The rare quartz Ellipse
In 1973, Patek released it next evolution of the Beta 21, the ref. 3603. Reflecting the explosive interest in the Ellipse watch, the ref. 3603 married the case and dial design of the ever-popular Ellipse with the new quartz movement. Nicknamed the ‘Grande Ellipse’ the ref. 3603 was well received by the market but made in very few examples (fewer than 120). Staying in the product line until 1983, this reference was offered concurrently with much thinner and much smaller references that utilized smaller quartz movements at Patek Philippe.
Like the ref. 3587, the ref. 3603 had a two-piece case made by Atelier Reunis but it had a snap back, unlike the water-resistant screw back of the ref. 3587. The dial options matched the Ellipse product line with a blued gold dial or brown autumn gold option. Bracelet options included an oyster-like integrated bracelet or a ‘tubogas’ style (‘tubogas’ translates literally as ‘gas pipe’ and is the name given to a type of chain formed from a pair of interlocking gold strips wrapped tightly together. This forms a flexible and hollow tubular bracelet that requires no soldering). Strap versions required a massive 22 mm wide strap. In all, fewer than 500 Patek Philippe watches with the Beta 21 were ever made but these models are finally getting the respect they deserve for their unique place in the company’s history, for their bold design, and for the unique 1970s vibe. Next time you try on and feel the Beta 21 literally humming on your wrist as you watch the sweep seconds whirl around the dial, you will understand. This is a watch that deserves attention, respect, and a knowing smile – the Beta 21 will live on as the cases and dials it inspired are finally respected as wearable works of modern art.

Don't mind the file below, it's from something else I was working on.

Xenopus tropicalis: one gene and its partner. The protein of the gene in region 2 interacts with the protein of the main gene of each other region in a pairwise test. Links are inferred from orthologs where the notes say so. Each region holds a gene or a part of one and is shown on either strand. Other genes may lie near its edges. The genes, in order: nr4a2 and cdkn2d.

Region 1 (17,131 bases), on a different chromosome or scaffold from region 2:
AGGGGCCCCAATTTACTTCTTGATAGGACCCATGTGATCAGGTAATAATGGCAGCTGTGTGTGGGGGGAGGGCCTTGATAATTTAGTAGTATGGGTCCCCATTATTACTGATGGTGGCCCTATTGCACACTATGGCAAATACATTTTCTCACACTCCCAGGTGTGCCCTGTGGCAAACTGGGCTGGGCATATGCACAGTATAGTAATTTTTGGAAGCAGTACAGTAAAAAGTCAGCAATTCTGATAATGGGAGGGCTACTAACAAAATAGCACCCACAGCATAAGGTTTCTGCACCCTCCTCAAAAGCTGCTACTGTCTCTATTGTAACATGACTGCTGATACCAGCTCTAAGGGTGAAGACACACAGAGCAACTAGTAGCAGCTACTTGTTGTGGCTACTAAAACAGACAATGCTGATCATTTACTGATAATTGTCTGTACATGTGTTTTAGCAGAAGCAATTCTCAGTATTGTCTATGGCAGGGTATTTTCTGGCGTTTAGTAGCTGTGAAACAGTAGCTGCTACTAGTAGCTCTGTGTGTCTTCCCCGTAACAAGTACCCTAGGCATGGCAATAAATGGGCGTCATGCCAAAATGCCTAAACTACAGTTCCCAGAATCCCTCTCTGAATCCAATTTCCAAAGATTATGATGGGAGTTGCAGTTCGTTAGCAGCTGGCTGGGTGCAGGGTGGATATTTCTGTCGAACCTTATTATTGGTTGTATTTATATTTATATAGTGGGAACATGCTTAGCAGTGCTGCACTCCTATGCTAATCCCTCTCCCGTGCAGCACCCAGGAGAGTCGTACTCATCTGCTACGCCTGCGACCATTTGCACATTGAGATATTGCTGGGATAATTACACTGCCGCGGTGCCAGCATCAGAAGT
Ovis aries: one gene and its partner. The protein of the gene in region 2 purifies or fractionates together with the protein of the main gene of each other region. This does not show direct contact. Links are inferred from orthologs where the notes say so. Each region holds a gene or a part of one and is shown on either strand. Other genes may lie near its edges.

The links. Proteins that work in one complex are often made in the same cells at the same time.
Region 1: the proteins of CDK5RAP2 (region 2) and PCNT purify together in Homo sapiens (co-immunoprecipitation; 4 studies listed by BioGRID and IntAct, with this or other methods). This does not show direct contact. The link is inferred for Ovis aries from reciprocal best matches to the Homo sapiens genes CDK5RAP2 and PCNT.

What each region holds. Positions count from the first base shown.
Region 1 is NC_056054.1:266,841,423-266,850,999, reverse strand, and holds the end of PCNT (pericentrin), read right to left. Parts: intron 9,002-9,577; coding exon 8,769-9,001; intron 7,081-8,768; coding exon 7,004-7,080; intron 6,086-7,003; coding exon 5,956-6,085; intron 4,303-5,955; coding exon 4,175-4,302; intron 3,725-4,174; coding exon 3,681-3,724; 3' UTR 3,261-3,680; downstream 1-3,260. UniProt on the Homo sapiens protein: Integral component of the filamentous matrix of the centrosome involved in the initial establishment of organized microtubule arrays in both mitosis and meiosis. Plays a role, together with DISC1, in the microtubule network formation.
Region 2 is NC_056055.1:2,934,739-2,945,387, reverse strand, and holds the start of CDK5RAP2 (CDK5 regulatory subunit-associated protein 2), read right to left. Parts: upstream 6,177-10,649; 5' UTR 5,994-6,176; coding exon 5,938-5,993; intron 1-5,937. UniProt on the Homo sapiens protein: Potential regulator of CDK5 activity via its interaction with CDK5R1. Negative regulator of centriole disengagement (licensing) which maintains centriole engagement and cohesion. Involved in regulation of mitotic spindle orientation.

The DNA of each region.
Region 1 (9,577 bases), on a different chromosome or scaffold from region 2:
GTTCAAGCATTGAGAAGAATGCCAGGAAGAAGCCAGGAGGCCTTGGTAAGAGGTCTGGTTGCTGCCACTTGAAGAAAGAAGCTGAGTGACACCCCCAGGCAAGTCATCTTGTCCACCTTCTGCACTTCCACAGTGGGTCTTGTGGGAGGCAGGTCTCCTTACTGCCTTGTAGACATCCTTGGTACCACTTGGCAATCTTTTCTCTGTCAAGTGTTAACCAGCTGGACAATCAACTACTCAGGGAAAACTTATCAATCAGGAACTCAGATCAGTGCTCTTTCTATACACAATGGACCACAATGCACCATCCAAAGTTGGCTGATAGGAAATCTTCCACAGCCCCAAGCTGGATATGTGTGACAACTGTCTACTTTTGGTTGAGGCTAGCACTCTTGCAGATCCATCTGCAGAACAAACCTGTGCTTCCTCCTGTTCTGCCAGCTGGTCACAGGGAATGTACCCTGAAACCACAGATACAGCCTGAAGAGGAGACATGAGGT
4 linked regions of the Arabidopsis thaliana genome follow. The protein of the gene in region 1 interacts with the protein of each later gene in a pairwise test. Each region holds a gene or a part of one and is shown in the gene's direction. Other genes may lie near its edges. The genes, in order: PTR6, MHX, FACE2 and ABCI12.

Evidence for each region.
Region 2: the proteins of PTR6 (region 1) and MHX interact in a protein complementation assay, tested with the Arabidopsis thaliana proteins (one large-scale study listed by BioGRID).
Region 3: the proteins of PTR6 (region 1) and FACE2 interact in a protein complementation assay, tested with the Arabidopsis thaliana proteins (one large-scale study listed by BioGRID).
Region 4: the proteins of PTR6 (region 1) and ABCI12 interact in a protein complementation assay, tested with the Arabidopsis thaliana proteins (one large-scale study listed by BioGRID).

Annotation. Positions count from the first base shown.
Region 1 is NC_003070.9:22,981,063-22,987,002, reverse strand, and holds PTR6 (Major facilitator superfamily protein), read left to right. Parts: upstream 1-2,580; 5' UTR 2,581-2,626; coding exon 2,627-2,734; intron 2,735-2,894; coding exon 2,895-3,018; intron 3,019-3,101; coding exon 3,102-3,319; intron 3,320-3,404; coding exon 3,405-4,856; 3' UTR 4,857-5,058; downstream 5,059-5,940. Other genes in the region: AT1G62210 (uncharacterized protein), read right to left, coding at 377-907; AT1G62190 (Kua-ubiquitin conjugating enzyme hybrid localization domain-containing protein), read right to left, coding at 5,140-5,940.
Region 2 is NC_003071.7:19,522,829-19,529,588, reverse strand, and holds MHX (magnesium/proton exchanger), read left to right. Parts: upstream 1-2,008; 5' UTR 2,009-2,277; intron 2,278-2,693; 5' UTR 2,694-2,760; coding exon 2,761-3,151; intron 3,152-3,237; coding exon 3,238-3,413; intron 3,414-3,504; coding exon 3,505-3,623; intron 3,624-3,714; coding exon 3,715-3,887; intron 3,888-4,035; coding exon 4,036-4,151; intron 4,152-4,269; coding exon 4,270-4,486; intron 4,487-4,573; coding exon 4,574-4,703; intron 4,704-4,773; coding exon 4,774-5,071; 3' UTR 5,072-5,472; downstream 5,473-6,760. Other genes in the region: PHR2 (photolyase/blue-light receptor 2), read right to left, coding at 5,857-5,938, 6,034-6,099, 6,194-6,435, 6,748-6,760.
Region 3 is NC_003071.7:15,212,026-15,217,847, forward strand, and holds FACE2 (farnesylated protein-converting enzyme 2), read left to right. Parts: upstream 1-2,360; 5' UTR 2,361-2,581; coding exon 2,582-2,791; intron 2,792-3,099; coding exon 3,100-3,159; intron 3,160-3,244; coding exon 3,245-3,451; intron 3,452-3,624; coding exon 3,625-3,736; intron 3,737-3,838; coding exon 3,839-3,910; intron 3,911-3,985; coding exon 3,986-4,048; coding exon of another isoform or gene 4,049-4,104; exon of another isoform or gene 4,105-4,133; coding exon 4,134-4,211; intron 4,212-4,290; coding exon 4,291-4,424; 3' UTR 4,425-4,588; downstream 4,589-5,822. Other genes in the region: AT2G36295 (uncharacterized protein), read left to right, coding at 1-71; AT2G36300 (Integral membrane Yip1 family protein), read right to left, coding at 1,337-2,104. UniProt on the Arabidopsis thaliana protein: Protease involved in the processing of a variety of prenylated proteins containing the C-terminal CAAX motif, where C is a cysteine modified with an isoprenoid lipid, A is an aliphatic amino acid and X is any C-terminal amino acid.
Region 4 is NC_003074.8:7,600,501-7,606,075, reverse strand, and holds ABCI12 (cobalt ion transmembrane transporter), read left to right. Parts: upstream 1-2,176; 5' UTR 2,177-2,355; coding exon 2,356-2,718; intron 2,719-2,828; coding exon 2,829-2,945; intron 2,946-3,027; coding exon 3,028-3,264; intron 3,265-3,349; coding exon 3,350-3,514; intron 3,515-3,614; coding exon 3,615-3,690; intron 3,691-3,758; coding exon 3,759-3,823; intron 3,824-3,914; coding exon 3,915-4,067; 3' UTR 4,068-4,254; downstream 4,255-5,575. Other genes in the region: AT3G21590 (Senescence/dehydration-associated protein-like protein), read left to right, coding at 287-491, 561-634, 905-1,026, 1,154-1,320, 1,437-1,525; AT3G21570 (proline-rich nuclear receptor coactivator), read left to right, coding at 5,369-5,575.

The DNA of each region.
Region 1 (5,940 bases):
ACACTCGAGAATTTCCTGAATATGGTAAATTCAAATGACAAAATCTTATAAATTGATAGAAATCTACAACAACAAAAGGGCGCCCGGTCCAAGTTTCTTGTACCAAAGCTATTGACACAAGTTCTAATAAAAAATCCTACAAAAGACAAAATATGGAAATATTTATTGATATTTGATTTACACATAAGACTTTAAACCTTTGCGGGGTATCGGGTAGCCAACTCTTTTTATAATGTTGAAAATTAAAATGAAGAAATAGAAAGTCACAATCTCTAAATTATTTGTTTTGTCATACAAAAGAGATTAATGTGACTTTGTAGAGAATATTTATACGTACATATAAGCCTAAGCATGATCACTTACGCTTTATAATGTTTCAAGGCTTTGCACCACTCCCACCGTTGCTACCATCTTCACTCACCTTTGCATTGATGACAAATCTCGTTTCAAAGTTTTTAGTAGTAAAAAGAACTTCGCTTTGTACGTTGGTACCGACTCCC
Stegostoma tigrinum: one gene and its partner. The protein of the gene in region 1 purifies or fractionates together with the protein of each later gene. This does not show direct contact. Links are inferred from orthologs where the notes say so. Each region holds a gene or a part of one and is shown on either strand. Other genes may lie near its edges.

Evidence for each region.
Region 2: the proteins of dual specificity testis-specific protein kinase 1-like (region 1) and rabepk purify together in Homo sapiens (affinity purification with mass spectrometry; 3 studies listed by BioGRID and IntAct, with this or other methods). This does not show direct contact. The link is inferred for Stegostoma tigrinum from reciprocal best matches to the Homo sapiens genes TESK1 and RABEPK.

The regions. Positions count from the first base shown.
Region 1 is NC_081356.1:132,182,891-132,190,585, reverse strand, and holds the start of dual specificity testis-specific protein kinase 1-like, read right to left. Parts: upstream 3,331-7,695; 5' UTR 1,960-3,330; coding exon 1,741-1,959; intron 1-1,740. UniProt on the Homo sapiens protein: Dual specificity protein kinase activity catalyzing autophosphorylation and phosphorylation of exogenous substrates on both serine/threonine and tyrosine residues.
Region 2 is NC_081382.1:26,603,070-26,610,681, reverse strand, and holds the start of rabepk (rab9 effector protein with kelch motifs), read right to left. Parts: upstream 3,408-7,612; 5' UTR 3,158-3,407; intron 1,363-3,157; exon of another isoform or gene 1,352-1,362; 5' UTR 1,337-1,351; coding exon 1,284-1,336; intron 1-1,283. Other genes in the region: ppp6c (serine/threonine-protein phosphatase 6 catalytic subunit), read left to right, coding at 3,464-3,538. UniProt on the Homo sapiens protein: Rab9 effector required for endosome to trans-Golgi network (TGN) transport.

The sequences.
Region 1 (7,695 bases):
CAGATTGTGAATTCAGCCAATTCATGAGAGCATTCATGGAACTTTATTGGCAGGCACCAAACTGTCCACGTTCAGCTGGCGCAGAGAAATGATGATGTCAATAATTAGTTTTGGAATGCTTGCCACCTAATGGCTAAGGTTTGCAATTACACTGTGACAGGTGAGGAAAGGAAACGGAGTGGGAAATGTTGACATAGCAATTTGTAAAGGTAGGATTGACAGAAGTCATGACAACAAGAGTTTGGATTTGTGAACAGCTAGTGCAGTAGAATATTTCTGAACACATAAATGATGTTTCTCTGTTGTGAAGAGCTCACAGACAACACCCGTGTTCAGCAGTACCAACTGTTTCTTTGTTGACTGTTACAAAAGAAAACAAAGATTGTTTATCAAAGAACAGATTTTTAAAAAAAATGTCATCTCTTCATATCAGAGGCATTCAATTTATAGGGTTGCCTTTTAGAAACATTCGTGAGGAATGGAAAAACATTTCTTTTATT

Visit the Collectability Shop to see the Beta 21.